The device is as comfortable to hold as the older models. It’s slightly taller than before, but it’s only an eighth of an inch thicker and much lighter at 240g. It doesn’t wobble when you pick it up, either.
In place of the Gorilla Glass front, the Fire 8 has a piece of low-temperature polysilicon (LTPS) glass instead, and it feels no less scratch-proof.
If you think about it, this is a rather odd thing for Amazon to do. LG has been making glass screens for its mobile devices for over 10 years. Samsung, Asus and other tablet makers also make screens from scratch, and a low-temperature process is still preferred for its benefits over the existing thick glass approach.
Under the glass, you’ll find a number of improvements on the Fire 8’s processor and display compared with its predecessors.
Firstly, the processor has doubled in power. It’s a single-core, rather than the multi-core chips in the previous models, but it’s twice as fast. This alone should be enough to make the tablet much more responsive.
The Fire 7 tablet could barely play Angry Birds before spinning into action, but the Fire 8 doesn’t lag at all. Even when there’s a lot going on in apps like Netflix or Twitter, the device is incredibly smooth.
In fact, it’s so good that if you’ve used any older Amazon tablet then it’ll feel a little sluggish.
And perhaps most importantly, the 8.9-inch screen has more pixels than the 7-inch models. It’s an ultra-high-definition (UHD) screen, in fact, with a 2560 x 1600 resolution. That’s just as many pixels as the latest Samsung Galaxy Note.
The default option, though, is an 8-inch screen at 1920 x 1200, which is the same pixel count as the Fire 7. But it doesn’t make too much difference. It’s more than large enough to keep you immersed in a game or watching a movie.
The Fire 8’s display also features a wide color gamut for greater color accuracy, with a bit more than 90 percent of the P3E gamut available.
Key differences between Kindle Fire 7 vs Fire 8
The Fire Tablet arrives as expected from Amazon.com in a no-frills box that contains just the device, a power cord, and a simple cardboard sheet of instructions.
Setup of the devices very straightforward and easy to follow. Once you power on the tablet you connect to your wireless network and then register your Kindle Fire to your Amazon account. If you purchased the machine on your existing Amazon Account then once you power it on, you will be automatically recognized.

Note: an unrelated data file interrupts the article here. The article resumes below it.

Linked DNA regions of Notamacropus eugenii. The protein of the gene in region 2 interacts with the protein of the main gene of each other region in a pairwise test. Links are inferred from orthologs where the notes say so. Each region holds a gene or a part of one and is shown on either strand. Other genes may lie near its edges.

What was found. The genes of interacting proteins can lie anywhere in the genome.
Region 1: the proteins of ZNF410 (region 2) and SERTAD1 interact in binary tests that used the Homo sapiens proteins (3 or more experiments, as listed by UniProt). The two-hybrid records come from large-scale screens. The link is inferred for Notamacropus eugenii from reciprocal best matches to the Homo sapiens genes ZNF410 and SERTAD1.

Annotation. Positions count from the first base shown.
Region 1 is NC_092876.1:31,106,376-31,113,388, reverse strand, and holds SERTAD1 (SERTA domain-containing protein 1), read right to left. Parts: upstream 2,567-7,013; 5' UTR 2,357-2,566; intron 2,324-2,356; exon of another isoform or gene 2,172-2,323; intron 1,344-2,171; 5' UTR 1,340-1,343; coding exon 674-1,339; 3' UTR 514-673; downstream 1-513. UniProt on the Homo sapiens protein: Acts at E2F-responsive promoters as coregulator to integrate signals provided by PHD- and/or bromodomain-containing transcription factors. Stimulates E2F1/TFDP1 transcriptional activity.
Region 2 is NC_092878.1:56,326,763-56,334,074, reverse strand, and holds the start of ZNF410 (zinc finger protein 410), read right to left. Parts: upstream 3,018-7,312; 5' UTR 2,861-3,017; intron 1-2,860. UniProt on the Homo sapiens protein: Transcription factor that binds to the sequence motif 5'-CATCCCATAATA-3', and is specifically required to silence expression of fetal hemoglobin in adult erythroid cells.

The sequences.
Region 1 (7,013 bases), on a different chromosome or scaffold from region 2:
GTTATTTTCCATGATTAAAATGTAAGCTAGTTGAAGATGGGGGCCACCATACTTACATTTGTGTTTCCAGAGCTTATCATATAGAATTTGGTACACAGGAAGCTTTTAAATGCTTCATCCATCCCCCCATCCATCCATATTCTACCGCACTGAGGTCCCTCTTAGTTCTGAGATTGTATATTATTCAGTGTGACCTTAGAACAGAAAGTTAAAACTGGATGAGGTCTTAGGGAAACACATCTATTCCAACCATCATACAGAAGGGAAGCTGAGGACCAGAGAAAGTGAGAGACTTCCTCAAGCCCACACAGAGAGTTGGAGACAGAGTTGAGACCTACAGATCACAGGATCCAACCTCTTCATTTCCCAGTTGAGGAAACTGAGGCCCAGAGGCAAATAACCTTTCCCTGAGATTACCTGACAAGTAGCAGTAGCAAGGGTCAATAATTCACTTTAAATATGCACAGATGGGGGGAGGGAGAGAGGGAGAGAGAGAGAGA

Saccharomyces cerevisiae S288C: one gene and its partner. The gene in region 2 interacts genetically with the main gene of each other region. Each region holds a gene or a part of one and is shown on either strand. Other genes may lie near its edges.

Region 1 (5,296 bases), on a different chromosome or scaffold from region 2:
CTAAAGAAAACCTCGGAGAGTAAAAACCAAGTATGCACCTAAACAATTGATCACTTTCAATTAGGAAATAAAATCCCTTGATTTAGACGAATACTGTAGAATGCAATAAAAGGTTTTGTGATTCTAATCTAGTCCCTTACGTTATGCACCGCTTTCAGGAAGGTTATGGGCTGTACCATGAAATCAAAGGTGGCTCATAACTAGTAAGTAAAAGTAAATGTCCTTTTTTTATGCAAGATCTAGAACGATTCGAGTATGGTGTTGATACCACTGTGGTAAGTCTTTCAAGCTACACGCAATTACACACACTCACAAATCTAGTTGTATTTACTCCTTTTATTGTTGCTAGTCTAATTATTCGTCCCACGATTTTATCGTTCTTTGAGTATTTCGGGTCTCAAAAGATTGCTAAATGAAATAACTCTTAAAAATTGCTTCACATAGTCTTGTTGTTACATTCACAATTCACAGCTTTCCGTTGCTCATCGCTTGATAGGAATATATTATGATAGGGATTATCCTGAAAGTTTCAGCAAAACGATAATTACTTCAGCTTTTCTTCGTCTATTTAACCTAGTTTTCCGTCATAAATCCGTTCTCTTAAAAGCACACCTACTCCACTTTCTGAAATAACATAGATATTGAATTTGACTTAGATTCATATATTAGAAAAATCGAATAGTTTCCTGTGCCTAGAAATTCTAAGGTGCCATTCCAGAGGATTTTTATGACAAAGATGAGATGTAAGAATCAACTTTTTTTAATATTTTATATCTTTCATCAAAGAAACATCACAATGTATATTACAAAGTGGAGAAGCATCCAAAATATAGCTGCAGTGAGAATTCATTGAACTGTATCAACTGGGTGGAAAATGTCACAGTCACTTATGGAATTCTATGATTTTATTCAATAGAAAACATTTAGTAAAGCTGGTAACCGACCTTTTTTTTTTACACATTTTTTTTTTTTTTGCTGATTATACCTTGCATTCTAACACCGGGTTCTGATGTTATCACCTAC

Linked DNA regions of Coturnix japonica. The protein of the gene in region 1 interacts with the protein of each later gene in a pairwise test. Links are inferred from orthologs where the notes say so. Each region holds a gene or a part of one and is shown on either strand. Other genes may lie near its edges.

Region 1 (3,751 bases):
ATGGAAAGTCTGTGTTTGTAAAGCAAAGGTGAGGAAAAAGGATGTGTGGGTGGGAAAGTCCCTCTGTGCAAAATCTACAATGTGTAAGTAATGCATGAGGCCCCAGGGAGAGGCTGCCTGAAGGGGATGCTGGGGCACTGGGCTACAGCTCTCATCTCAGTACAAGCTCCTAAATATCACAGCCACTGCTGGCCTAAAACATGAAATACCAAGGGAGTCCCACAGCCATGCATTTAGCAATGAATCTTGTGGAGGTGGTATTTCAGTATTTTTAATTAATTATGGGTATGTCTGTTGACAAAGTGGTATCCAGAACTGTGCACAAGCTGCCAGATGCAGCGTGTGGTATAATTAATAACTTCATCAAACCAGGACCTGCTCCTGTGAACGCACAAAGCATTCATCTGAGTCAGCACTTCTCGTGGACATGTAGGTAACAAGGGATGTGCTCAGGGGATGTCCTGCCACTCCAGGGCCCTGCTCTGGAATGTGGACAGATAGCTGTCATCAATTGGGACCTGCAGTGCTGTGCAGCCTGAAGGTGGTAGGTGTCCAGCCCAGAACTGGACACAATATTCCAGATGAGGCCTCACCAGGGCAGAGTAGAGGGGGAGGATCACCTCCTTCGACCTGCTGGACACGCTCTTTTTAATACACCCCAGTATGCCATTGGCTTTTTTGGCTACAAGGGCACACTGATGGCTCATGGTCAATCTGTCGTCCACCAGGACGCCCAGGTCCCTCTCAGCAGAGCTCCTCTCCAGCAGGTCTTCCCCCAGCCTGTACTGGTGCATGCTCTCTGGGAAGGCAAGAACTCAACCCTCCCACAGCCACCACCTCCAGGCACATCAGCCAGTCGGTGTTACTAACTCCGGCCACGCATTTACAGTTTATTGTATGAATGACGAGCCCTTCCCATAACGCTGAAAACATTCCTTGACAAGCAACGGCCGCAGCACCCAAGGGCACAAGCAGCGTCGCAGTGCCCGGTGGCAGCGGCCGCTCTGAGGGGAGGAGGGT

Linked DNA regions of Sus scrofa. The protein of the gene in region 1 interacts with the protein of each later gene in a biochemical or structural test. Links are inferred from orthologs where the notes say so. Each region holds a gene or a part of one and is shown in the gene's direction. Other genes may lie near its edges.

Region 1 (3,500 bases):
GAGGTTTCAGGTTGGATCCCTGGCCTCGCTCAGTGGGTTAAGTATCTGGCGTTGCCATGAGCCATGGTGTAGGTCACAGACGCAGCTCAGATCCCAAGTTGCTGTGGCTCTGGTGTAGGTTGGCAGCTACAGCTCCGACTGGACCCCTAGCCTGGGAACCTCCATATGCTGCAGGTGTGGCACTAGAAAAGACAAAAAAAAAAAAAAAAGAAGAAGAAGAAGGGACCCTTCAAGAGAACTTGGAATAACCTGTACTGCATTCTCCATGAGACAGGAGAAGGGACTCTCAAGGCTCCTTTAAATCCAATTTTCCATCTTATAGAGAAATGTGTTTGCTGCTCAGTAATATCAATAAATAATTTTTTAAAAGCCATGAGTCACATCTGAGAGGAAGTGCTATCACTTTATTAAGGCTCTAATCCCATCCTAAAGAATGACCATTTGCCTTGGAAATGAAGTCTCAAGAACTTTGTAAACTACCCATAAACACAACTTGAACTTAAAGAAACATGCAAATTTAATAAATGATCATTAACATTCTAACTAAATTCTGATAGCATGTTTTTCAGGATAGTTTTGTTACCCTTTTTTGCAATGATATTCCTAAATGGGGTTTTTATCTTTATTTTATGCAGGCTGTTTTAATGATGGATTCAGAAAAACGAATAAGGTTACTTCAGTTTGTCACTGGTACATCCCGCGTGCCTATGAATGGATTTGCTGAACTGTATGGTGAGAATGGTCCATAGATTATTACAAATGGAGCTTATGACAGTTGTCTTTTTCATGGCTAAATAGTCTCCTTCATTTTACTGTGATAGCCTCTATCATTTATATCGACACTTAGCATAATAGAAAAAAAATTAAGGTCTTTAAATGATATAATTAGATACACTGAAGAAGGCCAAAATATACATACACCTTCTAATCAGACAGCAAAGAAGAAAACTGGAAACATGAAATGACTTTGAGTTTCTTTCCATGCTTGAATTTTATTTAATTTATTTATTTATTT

Also, any previously purchased Amazon content will be readily available on your new tablet.
My first impressions of the tablet are favorable. It is obvious the device has been designed with an emphasis on functionality over style but at the same time, it does not look or feel cheap.
Its sizes are comfortable – it is 7.5 x 4.7 x 0.45 (inches) and weighs under 15 ounces which means it can be held comfortably, yet securely, in one hand.
It has smooth, rounded edges and corners and a rubber-like covering on the back that is surprisingly decorated with “KindIe” and not “Kindle Fire” as one might expect.
The Fire’s tablet default orientation is vertical so it reads like a book by default. Keeping with its simple design, the tablet has just one button (the power button), 2 USB ports, and a plugin slot for headphones.
Screen & Display
The Kindle Fire 8 runs on an HD touchscreen with a 1280 x 800 screen resolution at 189 PPI. Like the Fire 7, it also uses IPS technology.
The Fire’s 7 screen runs 1024 x 600 pixels and the content looks great and is easy to read / view. One particular feature of the Fire 8 tablet I have been really impressed with, its durability and its scratch-resistant screen.
Amazon claims the machine is “chemically strengthened to be 20 times stiffer and 30 times harder than plastic, making it extra durable and resistant to accidental bumps and scrapes”.
I have found the Fire to be extremely durable with the Gorilla Glass being pretty close to indestructible. The screen is one of the best scratch-resistant pieces of technology I have ever used.